Tuesday, February 19, 2008

Happy Tuesday

"Language forces us to perceive the world as man presents it to us." ~Julia Penelope

Happy Tuesday Fact #1: My article about book trailers is featured in this month's issue of The Samhellion! (You have to scroll down once you get there; there's no direct link)

Happy Tuesday Fact #2: I finished my 3rd? 4th? draft of Summer's Song yesterday, and today I'm officially handing it over to some readers for feedback. I'm so glad to be done with it... (for a little while, anyway, 'til the comments come back!)

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And in other news, I had to put down Nineteen Minutes last night without finishing it. I hate doing that. I rarely do that. In fact, the last time I put down a novel halfway through was...hmm...last summer, Perfect Match, also by Jodi Picoult. Maybe she's lost her allure for me.

I wasn't crazy about Nineteen Minutes from the start - the characters seemed contrived, too much like caricatures than actual teens, sort of the worst-case scenario of every situation you might see in a high school. And I almost lost it a few chapters back, when this one sophomore, the golden boy/star athlete says to his girlfriend (she wants him to stop picking on the nerdy kids in their class). "I can't. Because if there isn't a them, then there is no us."

No way a 16 year, especially one as vapid as Picoult has made this one out to be, would have that much self-awareness. And even if he did think it, he wouldn't say it out loud to the new girlfriend he's trying to impress. I was like, "Oh, please."

But the thing that put me over the edge last night - and you may think I'm overreacting here - was a description of a teenage girl, who walks into her mother's bedroom and the mother is wondering when she grew up, because she has all these curves. And the girl is wearing a "wifebeater tank and boxer shorts."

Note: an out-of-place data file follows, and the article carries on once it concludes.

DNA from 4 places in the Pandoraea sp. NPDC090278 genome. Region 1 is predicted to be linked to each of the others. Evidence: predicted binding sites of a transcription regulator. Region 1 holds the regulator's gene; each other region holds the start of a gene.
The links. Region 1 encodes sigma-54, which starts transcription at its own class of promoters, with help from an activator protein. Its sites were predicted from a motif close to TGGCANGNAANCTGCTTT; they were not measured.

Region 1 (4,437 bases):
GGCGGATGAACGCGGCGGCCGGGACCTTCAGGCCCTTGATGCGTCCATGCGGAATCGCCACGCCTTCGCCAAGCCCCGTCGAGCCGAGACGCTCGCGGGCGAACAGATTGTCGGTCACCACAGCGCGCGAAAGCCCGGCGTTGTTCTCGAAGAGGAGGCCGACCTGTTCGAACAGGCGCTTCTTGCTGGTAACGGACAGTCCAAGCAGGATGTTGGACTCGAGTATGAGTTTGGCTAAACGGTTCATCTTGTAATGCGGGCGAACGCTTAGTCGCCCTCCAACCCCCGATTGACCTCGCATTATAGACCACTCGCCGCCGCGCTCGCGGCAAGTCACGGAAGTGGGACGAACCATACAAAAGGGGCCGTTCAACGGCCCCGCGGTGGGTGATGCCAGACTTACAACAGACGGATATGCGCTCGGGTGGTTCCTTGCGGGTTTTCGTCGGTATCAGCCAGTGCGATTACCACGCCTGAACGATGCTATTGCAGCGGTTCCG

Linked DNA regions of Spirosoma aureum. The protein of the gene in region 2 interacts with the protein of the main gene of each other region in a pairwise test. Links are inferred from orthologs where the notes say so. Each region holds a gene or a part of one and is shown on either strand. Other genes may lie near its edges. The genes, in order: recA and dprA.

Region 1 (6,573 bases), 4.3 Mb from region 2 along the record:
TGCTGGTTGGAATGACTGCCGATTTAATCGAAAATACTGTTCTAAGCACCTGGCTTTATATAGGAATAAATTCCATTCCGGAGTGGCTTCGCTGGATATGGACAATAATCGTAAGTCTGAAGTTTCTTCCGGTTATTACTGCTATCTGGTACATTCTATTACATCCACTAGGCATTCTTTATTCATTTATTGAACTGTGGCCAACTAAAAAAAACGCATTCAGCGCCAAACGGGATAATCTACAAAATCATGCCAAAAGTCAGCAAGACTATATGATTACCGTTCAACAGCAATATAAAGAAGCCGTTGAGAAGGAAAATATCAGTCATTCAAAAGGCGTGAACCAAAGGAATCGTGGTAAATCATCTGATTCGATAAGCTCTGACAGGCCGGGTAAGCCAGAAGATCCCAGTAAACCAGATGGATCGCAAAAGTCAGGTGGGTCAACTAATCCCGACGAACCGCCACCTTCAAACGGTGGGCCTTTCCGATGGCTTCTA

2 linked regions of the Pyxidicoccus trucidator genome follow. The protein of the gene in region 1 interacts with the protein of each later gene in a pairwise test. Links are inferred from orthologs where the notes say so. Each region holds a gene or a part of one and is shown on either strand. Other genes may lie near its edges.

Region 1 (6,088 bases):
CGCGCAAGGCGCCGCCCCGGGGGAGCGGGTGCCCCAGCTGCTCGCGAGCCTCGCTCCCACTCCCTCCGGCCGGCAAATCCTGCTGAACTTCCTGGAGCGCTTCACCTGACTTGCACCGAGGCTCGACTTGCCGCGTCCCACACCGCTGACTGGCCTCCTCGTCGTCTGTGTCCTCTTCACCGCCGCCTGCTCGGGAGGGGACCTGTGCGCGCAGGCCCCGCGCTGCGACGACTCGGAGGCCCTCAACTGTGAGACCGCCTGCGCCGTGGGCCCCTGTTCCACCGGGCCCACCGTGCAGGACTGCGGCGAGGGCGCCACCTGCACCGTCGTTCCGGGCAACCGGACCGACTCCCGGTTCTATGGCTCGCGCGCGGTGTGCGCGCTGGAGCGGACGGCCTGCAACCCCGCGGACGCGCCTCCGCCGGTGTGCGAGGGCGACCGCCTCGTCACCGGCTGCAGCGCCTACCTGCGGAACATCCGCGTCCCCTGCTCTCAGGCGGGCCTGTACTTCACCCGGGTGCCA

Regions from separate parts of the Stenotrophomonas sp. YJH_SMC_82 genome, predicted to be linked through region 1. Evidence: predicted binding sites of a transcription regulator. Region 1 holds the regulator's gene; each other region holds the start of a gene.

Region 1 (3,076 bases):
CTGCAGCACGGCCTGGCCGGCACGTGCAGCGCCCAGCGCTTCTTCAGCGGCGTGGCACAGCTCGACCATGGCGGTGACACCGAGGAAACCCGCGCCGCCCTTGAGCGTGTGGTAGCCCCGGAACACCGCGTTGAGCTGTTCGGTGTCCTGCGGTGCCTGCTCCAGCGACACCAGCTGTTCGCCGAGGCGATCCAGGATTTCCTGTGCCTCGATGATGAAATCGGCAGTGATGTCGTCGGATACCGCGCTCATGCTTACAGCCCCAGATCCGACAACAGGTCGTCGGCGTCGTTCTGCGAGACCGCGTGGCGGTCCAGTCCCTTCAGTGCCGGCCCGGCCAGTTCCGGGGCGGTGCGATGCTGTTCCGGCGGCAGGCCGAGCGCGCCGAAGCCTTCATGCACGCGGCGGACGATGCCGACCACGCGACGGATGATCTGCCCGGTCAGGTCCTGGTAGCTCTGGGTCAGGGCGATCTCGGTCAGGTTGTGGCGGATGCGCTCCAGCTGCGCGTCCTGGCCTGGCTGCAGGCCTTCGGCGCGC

I cannot tell you how offensive I find the word "wifebeater." It makes my skin crawl. I refuse to let any of my own student use it. It's a horrible, misogynistic word that basically condones spousal abuse. And if someone can tell me why it's okay to be a part of our vocabulary, then please enlighten me.

I'm terribly disappointed that Picoult chose that descriptive term. She certainly wasn't doing it for effect. Worse, it didn't even make sense from a writer's perspective. The scene is written from the mother's POV; she's a judge and she's also out of touch with her daughter and teens in general. There's no way she would use that word to describe what her daughter is wearing.

Sigh.

So that's that. The book is going back to the library today. And I think I may stay away from Picoult in the future. Too bad.

7 comments:

Marianne Arkins said...

Isn't it interesting how a simple word or a short scene can ruin your enjoyment of a story?

I don't enjoy Jodi Piccoult... too depressing.

Judy Thomas said...

You know.. I'm a mom. Granted my kids are all older than teenager now (the youngest will be 21 this year) but I've never even HEARD that term to describe a tank top. I am so out of touch.

Anonymous said...

Well, I was going to ask you about the Jodi Picoult book, and whether I should take it out of the library, or buy it (saw it on sale recently.)

You've answered that question!
Thanks
Love, Mom

windycindy said...

Thanks for your input! I have not read any of her books! I suppose one bad apple doesn't spoil the whole bunch. One of my son's have used that term and I immediately told him we had to talk! Cindi
jchoppes[at]hotmail[dot]com

Dru said...

I'm not a fan of her books after half-starting one of her earlier novels.

I hope the next book you read is more fulfilling.

LaskiGal said...

I was a fan early on, but, like you said, she has lost her allure for me. I don't know what it is . . . many characters, plots, seem all too contrived. I can't connect, on any level. And that WORD. UGH. I hate, hate that word--I don't care who says it or in what context.

Alex Andronov said...

The description seems totally out of place to me.

I have to say this: "I can't. Because if there isn't a them, then there is no us." disturbs me even more.

Using unsavoury language is one thing, but being out of control of your characters is quite another.